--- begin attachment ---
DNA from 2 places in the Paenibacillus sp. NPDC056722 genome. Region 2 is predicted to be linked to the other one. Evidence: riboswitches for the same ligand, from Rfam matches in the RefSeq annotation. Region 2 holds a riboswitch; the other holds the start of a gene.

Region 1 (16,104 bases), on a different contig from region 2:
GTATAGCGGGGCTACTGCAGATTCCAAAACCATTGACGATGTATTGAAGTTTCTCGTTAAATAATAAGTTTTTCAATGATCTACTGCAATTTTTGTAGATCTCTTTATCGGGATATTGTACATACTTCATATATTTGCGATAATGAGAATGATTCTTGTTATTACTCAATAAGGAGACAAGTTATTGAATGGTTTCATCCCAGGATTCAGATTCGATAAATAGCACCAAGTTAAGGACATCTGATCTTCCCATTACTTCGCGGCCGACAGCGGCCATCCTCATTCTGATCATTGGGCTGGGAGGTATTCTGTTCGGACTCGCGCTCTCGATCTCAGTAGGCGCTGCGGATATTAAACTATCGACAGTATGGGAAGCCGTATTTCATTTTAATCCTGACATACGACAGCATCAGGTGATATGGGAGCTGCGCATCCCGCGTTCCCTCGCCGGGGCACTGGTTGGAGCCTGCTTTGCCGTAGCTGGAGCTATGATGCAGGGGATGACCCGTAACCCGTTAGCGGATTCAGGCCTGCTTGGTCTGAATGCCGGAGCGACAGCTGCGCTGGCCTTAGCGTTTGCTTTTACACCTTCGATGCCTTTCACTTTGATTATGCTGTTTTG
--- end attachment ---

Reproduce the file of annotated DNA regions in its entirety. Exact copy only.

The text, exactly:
DNA from 2 places in the Paenibacillus sp. NPDC056722 genome. Region 2 is predicted to be linked to the other one. Evidence: riboswitches for the same ligand, from Rfam matches in the RefSeq annotation. Region 2 holds a riboswitch; the other holds the start of a gene.

Region 1 (16,104 bases), on a different contig from region 2:
GTATAGCGGGGCTACTGCAGATTCCAAAACCATTGACGATGTATTGAAGTTTCTCGTTAAATAATAAGTTTTTCAATGATCTACTGCAATTTTTGTAGATCTCTTTATCGGGATATTGTACATACTTCATATATTTGCGATAATGAGAATGATTCTTGTTATTACTCAATAAGGAGACAAGTTATTGAATGGTTTCATCCCAGGATTCAGATTCGATAAATAGCACCAAGTTAAGGACATCTGATCTTCCCATTACTTCGCGGCCGACAGCGGCCATCCTCATTCTGATCATTGGGCTGGGAGGTATTCTGTTCGGACTCGCGCTCTCGATCTCAGTAGGCGCTGCGGATATTAAACTATCGACAGTATGGGAAGCCGTATTTCATTTTAATCCTGACATACGACAGCATCAGGTGATATGGGAGCTGCGCATCCCGCGTTCCCTCGCCGGGGCACTGGTTGGAGCCTGCTTTGCCGTAGCTGGAGCTATGATGCAGGGGATGACCCGTAACCCGTTAGCGGATTCAGGCCTGCTTGGTCTGAATGCCGGAGCGACAGCTGCGCTGGCCTTAGCGTTTGCTTTTACACCTTCGATGCCTTTCACTTTGATTATGCTGTTTTG